This research received no external funding.

Data Availability Statement

Not applicable.

Conflicts of Interest

The authors declare no conflict of interest.


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Figure 1. Diagram flow of the review methodology.
Figure 1. Diagram flow of the review methodology.
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Figure 2. The temporal distribution of the literature review.
Figure 2. The temporal distribution of the literature review.
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Figure 3. Number of papers according to the location of the allotments/community gardens (made by Arcgis online authors).
Figure 3. Number of papers according to the location of the allotments/community gardens (made by Arcgis online authors).
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Figure 4. The distribution of study topics in the literature review.
Figure 4. The distribution of study topics in the literature review.
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Figure 5. The spatial distribution of the countries where community cohesion was studied (made by Arcgis online authors).
Figure 5. The spatial distribution of the countries where community cohesion was studied (made by Arcgis online authors).
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Figure 6. Classification of community cohesion studies in relation to allotments.
Figure 6. Classification of community cohesion studies in relation to allotments.
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Figure 7. Classification of research directions.
Figure 7. Classification of research directions.
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Figure 8. Countries where the recreational impact of AG has been studied (made by Arcgis online authors).
Figure 8. Countries where the recreational impact of AG has been studied (made by Arcgis online authors).
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Figure 9. Countries where the economic impact of allotments has been researched (made by Arcgis online authors).
Figure 9. Countries where the economic impact of allotments has been researched (made by Arcgis online authors).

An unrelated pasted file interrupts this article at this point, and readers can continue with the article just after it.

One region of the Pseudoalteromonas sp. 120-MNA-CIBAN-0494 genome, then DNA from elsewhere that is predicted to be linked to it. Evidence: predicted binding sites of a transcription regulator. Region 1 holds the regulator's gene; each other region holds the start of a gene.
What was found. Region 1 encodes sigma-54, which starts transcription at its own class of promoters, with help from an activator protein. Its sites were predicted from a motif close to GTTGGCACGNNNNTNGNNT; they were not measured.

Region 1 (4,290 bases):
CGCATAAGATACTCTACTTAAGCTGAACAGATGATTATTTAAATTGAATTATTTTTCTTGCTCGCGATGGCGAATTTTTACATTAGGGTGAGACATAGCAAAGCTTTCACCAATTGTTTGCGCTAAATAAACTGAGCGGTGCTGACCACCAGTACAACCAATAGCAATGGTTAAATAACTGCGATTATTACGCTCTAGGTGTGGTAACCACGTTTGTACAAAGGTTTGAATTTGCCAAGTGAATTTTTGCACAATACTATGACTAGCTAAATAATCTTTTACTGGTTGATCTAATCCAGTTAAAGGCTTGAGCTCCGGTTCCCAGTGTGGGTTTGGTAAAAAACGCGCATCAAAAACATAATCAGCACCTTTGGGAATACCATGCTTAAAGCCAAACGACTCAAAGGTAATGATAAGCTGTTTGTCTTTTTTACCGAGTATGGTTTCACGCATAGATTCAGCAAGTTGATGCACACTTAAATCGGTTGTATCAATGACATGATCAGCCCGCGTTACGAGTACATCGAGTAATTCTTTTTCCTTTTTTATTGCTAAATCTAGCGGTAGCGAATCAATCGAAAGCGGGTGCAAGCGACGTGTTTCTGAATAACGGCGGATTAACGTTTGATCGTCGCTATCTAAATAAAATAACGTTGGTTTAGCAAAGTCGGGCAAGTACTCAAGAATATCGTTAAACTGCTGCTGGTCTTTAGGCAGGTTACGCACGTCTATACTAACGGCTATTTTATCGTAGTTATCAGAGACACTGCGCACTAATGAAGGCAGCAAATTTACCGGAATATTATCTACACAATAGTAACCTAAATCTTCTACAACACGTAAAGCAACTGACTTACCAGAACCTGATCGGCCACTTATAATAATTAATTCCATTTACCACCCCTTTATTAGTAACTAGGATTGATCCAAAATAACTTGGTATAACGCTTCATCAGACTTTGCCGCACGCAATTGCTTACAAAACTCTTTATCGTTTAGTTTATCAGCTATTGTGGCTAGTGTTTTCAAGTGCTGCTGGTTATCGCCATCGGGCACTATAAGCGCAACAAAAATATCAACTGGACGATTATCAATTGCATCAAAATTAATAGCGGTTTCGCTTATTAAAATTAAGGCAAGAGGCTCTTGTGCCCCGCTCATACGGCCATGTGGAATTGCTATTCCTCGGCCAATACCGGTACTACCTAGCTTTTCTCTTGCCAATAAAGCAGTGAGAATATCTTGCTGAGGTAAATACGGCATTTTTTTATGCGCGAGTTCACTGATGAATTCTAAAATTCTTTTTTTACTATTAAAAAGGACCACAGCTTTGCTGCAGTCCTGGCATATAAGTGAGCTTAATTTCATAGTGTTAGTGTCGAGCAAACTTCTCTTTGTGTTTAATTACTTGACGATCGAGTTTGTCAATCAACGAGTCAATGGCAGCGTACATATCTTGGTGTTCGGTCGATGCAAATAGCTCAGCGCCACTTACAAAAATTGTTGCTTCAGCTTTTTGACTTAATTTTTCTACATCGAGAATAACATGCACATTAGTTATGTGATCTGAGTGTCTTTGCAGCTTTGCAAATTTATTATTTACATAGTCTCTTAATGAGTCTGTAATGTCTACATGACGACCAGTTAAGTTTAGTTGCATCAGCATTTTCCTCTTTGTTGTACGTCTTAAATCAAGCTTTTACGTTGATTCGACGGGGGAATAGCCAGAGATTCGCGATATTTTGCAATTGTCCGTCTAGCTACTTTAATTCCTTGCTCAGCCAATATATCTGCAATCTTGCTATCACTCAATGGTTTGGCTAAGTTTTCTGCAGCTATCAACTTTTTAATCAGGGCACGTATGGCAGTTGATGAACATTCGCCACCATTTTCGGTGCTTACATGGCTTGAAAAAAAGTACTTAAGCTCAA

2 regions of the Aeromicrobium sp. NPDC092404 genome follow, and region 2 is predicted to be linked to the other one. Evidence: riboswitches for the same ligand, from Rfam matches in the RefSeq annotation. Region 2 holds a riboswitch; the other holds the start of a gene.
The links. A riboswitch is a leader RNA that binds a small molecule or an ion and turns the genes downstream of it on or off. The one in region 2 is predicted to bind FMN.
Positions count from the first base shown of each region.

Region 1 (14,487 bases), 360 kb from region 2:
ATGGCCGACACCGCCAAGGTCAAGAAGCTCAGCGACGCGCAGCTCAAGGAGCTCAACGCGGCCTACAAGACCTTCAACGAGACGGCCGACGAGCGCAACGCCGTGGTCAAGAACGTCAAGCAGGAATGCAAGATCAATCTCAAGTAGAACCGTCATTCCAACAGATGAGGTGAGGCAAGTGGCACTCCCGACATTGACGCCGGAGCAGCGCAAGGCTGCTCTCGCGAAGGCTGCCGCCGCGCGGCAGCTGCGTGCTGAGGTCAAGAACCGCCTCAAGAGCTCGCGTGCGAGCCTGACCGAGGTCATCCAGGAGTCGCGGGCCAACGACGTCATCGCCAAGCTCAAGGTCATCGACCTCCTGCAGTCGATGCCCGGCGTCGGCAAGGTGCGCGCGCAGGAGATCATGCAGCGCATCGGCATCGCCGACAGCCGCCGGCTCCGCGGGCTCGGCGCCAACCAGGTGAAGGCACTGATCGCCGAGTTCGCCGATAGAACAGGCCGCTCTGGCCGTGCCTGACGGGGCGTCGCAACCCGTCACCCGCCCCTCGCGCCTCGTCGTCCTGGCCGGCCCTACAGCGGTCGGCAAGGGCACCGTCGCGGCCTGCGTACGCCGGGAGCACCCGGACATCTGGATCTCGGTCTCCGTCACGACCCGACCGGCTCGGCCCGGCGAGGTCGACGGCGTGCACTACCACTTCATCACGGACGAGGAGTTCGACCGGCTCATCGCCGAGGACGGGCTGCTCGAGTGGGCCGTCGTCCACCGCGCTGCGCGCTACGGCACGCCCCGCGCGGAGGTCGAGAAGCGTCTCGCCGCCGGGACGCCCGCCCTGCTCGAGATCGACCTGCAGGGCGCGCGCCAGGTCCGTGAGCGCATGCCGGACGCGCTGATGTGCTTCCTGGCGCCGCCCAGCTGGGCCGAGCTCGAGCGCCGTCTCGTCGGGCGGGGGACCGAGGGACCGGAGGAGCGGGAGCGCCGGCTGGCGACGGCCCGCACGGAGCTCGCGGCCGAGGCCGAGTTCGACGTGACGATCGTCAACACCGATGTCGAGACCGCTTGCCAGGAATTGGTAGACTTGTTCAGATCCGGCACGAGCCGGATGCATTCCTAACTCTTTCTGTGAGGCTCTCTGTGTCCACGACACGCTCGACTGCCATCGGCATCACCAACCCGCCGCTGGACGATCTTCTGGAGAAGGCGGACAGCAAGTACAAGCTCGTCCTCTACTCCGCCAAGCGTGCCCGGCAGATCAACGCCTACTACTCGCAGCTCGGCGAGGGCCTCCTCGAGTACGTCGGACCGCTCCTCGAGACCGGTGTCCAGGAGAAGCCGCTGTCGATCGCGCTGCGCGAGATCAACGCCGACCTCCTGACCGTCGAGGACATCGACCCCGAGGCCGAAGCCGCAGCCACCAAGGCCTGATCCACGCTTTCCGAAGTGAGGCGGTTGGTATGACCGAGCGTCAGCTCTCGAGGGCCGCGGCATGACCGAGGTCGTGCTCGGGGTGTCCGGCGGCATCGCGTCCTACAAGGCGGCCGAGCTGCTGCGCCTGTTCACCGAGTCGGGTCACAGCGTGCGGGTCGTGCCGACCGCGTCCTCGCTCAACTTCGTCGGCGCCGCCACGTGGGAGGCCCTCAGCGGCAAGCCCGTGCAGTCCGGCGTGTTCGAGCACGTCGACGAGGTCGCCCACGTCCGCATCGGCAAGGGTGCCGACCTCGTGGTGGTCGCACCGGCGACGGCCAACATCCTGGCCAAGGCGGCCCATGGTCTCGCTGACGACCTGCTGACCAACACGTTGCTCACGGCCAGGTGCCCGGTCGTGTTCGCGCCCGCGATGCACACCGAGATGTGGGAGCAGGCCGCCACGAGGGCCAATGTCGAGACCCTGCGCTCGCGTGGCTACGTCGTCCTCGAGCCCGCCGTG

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Figure 10. The spatial distribution and number of articles analysing pollution in allotments (made by Arcgis online authors).
Figure 10. The spatial distribution and number of articles analysing pollution in allotments (made by Arcgis online authors).
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Figure 11. The classification of topics in relation to the articles that analysed pollution in allotments.
Figure 11. The classification of topics in relation to the articles that analysed pollution in allotments.
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Figure 12. Countries where urban planning of allotment gardens has been studied (made by Arcgis online authors).
Figure 12. Countries where urban planning of allotment gardens has been studied (made by Arcgis online authors).
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Figure 13. The classification of topics related to articles on the urban planning of allotment gardens.
Figure 13. The classification of topics related to articles on the urban planning of allotment gardens.
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Figure 14. The spatial distribution of research on the impact of allotments on a sustainable environment (made by Arcgis online authors).
Figure 14. The spatial distribution of research on the impact of allotments on a sustainable environment (made by Arcgis online authors).
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Figure 15. The classification of topics covered in sustainable environment-related articles.
Figure 15. The classification of topics covered in sustainable environment-related articles.
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Kwartnik-Pruc, A.; Droj, G. The Role of Allotments and Community Gardens and the Challenges Facing Their Development in Urban Environments—A Literature Review. Land 2023, 12, 325.

AMA Style

Kwartnik-Pruc A, Droj G. The Role of Allotments and Community Gardens and the Challenges Facing Their Development in Urban Environments—A Literature Review. Land. 2023; 12(2):325.

Chicago/Turabian Style

Kwartnik-Pruc, Anita, and Gabriela Droj. 2023. "The Role of Allotments and Community Gardens and the Challenges Facing Their Development in Urban Environments—A Literature Review" Land 12, no. 2: 325.